Asset Allocation

Prince says diversify east and west

Bob Prince, co-chief investment officer of Bridgewater, says that institutional investors should consider diversification in the context of different economic exposures which could manifest in splitting portfolio allocations to the east and west.

He says that while the west has experienced the longest expansion in history it has also been the slowest and in the next decade there will be low-positive growth in the developed world.
“The western world will have 1 per cent growth over the next 10 years but in emerging economies there will be 6 to 8 per cent growth, and in the Asian economic block 4 to 6 per cent growth,” he says in an interview. “So there are big differences in secular longer-term 10-year growth rates in different parts of the world, without the ability to generate an above trend growth rate in the developed world.”

Conventional economic analysis and portfolio allocation techniques tend to be western world-centric but Prince is advocating thinking beyond that.

“How many of our words are in reference to the developed world and currencies? We are not talking about the other half of the world and they are not experiencing what we are talking about. There is an increasingly integrated economic block in Asia which has the same output of Europe and US combined, and two and a half times the contribution. Out of self-defence, they are increasingly independent and have an internal inwardly-focused economic system driven by the monetary policy of China. There are now three major systems – the dollar, Euro and RMB. For an investor, that is fantastic because you’ve just increased diversification by 50 per cent. The problem is the securitisation for those cashflows hasn’t occurred. The question I like to ask is, does it make sense to balance east and west in a portfolio?”
Diversification of cashflows is one of the levers investors have available to them in the current economic environment, and Prince believes 25 years from now investors will have a distinct east/west split in their allocations.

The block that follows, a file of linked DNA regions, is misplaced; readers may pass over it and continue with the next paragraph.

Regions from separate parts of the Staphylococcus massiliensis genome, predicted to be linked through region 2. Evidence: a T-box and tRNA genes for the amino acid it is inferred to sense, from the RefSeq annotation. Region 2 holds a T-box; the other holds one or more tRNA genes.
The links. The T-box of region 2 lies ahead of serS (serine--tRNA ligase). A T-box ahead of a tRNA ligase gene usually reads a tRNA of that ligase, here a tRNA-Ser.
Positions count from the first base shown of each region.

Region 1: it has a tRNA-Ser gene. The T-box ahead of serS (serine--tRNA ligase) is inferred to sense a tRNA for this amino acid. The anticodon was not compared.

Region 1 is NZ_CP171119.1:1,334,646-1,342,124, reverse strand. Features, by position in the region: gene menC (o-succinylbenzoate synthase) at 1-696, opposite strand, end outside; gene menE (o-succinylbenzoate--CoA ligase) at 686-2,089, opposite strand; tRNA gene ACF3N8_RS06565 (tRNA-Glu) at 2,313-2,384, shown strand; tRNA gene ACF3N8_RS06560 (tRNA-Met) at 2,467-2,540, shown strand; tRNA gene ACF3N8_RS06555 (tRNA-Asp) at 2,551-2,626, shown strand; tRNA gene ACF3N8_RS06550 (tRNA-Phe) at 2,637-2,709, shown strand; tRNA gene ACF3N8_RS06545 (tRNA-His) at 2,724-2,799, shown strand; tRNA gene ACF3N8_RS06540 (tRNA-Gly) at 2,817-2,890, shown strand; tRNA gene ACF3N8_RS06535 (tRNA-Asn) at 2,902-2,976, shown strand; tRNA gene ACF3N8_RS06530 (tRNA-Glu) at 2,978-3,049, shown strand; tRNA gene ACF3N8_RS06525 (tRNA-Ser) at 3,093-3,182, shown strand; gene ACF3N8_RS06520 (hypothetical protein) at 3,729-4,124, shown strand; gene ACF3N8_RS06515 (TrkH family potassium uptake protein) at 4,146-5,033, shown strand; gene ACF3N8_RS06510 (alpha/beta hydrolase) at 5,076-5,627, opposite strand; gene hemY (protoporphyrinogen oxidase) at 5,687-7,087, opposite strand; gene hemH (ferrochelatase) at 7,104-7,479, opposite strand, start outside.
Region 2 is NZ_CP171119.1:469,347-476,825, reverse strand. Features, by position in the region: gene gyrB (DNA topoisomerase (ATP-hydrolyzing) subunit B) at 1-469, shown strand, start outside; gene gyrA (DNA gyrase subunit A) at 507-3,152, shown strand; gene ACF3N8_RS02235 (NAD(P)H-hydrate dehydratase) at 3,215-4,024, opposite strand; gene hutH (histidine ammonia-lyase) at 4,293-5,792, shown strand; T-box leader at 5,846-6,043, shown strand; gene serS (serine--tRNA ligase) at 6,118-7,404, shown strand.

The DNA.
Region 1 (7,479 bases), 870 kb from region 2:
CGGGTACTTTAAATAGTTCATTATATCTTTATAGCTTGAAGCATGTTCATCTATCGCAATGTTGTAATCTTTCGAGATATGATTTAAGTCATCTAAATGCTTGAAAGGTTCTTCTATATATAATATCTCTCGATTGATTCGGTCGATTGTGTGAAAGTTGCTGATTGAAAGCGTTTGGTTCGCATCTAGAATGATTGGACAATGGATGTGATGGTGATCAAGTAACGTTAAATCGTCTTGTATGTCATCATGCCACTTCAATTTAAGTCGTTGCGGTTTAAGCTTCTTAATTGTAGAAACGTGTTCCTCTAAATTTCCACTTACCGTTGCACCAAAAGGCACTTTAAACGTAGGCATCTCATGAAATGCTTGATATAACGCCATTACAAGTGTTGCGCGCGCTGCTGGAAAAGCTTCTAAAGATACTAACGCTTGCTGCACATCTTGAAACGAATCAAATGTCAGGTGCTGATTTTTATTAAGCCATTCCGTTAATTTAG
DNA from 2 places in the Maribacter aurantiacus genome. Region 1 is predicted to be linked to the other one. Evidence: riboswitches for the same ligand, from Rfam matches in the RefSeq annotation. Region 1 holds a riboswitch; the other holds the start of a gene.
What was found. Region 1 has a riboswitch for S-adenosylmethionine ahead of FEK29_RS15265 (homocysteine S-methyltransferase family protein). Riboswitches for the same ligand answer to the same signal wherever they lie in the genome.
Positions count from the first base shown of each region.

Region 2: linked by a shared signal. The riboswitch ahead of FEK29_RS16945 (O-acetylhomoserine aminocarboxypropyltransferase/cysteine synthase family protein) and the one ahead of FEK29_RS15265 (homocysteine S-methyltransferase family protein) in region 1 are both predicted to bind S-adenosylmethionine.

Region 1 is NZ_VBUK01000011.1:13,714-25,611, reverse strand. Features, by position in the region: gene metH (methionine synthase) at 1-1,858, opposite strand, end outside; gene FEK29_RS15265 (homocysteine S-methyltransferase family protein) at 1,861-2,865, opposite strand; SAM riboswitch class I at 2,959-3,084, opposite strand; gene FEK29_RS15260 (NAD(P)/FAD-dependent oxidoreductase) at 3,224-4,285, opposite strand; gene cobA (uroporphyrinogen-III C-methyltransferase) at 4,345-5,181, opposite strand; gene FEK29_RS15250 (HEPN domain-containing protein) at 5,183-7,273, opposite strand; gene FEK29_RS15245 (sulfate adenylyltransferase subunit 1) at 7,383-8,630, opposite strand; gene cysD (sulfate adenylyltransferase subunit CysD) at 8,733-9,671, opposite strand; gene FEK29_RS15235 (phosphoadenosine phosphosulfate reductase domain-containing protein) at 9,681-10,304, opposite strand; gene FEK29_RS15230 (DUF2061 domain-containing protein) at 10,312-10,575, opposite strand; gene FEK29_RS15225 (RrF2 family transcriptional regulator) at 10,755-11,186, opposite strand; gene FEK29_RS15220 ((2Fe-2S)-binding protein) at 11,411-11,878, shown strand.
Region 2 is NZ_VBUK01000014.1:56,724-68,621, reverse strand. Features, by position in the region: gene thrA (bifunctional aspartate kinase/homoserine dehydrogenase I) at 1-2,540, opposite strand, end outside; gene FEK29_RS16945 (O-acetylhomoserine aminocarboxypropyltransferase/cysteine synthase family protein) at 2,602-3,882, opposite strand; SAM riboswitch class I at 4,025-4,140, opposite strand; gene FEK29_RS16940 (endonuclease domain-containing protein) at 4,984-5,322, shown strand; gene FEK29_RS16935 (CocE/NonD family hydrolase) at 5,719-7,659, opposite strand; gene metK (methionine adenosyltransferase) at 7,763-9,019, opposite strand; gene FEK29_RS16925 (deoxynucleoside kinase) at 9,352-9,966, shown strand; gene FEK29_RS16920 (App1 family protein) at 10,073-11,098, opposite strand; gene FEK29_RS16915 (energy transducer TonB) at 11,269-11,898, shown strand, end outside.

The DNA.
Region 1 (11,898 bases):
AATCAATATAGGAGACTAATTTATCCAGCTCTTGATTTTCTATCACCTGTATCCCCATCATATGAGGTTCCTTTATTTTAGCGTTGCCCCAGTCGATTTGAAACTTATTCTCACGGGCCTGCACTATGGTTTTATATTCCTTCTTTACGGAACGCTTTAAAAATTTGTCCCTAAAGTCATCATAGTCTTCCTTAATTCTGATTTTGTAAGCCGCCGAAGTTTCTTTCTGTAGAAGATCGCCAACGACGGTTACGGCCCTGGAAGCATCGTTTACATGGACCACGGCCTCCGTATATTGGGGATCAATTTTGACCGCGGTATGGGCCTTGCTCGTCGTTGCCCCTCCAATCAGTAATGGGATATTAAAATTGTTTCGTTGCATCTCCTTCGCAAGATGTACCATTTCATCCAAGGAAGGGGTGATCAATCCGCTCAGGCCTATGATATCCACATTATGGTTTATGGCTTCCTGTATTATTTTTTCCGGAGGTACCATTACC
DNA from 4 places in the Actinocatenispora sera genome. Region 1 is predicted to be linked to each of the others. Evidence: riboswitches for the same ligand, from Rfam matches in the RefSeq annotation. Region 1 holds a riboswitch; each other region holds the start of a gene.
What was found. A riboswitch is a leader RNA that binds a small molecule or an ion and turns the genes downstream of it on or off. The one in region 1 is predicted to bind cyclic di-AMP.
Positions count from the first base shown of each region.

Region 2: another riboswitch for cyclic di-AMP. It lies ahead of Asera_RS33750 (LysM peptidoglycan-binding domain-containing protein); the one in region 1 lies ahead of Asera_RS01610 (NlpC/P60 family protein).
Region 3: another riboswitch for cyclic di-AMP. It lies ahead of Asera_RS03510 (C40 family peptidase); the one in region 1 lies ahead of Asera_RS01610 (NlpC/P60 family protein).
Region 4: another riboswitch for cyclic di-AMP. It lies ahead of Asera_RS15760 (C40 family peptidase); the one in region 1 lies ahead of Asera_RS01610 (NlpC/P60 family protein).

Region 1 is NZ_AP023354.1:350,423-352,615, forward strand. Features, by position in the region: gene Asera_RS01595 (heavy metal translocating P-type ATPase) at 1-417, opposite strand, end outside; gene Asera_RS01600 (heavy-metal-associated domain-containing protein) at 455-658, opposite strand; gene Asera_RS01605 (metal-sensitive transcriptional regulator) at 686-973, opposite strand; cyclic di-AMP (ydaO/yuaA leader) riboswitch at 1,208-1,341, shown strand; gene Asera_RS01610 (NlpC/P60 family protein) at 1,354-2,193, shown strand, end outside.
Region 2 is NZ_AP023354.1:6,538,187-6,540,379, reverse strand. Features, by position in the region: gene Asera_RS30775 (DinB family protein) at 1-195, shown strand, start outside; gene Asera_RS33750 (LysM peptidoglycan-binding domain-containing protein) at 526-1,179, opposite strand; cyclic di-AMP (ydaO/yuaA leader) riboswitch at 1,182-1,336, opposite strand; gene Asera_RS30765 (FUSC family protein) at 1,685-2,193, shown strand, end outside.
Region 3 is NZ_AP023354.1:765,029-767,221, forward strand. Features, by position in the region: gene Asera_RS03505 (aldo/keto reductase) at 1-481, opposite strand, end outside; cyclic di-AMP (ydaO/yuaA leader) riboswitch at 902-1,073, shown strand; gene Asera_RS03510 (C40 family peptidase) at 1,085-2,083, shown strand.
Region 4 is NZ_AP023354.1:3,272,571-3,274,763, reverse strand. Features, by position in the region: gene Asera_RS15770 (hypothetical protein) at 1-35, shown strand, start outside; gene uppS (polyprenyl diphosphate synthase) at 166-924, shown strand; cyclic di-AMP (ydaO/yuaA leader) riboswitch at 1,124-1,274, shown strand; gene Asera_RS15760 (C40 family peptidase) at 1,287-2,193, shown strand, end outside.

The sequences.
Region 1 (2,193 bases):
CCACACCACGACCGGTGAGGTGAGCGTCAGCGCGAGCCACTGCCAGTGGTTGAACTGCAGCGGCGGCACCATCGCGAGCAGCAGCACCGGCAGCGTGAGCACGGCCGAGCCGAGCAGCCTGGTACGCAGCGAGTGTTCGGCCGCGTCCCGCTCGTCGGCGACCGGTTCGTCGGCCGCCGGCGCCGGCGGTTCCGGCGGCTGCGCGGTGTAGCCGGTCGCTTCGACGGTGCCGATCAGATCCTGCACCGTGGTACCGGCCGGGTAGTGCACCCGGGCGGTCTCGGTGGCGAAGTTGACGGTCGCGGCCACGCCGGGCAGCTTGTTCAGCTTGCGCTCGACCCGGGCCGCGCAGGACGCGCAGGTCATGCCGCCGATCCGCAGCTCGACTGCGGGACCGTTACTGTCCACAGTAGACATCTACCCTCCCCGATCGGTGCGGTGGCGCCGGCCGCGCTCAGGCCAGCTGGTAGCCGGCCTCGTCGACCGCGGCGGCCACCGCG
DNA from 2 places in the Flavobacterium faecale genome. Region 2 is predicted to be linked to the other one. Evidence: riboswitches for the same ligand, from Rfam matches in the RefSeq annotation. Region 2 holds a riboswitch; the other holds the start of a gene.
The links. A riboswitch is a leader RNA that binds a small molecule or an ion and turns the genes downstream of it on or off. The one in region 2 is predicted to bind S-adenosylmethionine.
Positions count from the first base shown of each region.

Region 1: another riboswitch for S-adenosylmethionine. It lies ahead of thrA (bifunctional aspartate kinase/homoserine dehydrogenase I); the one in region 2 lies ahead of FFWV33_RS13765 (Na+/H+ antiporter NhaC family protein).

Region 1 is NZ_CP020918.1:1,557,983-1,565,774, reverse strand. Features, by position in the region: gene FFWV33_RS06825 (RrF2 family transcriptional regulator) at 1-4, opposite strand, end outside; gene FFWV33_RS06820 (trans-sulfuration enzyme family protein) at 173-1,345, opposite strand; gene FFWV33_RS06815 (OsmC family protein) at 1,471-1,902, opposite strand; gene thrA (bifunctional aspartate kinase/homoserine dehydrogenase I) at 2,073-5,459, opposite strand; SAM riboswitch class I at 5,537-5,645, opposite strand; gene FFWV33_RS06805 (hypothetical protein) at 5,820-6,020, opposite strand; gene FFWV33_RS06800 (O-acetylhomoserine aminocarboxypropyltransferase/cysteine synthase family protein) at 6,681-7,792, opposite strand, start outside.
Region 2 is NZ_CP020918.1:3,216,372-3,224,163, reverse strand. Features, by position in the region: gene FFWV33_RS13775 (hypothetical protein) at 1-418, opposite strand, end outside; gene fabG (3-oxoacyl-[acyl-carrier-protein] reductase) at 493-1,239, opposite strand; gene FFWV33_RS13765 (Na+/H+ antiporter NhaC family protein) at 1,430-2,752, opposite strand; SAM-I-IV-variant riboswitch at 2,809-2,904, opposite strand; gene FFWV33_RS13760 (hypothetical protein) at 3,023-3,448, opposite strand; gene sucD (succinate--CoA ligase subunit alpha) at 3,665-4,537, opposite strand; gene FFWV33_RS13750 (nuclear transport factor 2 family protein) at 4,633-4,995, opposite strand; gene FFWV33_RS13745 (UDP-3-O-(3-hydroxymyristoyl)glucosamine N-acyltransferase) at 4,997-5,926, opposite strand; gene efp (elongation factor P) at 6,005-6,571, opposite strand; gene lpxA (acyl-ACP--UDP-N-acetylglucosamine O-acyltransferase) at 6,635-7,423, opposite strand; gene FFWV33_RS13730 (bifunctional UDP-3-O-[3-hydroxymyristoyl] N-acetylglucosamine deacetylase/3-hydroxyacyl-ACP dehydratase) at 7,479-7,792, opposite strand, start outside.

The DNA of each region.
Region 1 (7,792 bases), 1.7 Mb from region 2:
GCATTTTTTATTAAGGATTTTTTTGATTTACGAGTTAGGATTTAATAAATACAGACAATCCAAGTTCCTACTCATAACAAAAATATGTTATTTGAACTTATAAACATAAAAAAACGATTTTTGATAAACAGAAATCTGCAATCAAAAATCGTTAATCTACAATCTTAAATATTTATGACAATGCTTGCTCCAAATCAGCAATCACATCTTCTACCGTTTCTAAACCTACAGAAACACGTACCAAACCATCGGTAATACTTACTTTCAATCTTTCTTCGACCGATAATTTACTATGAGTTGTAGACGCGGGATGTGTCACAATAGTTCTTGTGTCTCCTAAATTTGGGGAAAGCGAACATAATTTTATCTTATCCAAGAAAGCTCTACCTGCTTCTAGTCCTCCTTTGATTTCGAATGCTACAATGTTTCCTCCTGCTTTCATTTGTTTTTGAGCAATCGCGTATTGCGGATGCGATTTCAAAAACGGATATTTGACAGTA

“People have a benchmark centric view of investing, so benchmark weights are the frame of reference of where the money goes, it’s an investor standard for the management of assets. Because of that, the weight of money allocated to the Asia block is lower than its economic share of the world because a much lower percentage of the business cash flows have been securitised and trade in public markets. But there are cashflows, there are lots of businesses that are privately and family owned in China that those cashflows are going through, it’s just not publicly traded,” he says. “Five years ago it was a closed market so you couldn’t invest but they’ve opened up and the west hasn’t grabbed that because of a lack of understanding, a lack of trust, scepticism, and they have just been slow to adapt. Image if the market cap was 50:50? The question is do you wait for that or do you get in ahead of that.”

In Prince’s view, investors can’t avoid investing in China the only question was how to engage.

This strategic positioning in China is a subject he has been discussing with various investors such as the University of Texas Investment Management, in the context that Bridgewater’s raison d’etre is to bet on economic changes via the markets that reflect them.

Prince says investors can view an exposure to an Asia block through three different dimensions : the first is a policy or issues perspective; the second is by geography so investing directly in China, in Asia or the eastern hemisphere, or as a global investor buying companies that do business with China; and the third is the degree of intimacy of the investment, such as investing in a private company and sitting on the board, or through the public market. And investors can buy individual stocks, or buy asset classes, or buy global assets that are exposed to China.

“No one is making you do one or the other, you can choose, but you can’t avoid it,” he says. “Make your choice and go in with eyes wide open and realise you’re going to have risks that you’re not used to having.” Regardless of the access point, Prince says the most important thing is to learn through direct engagement.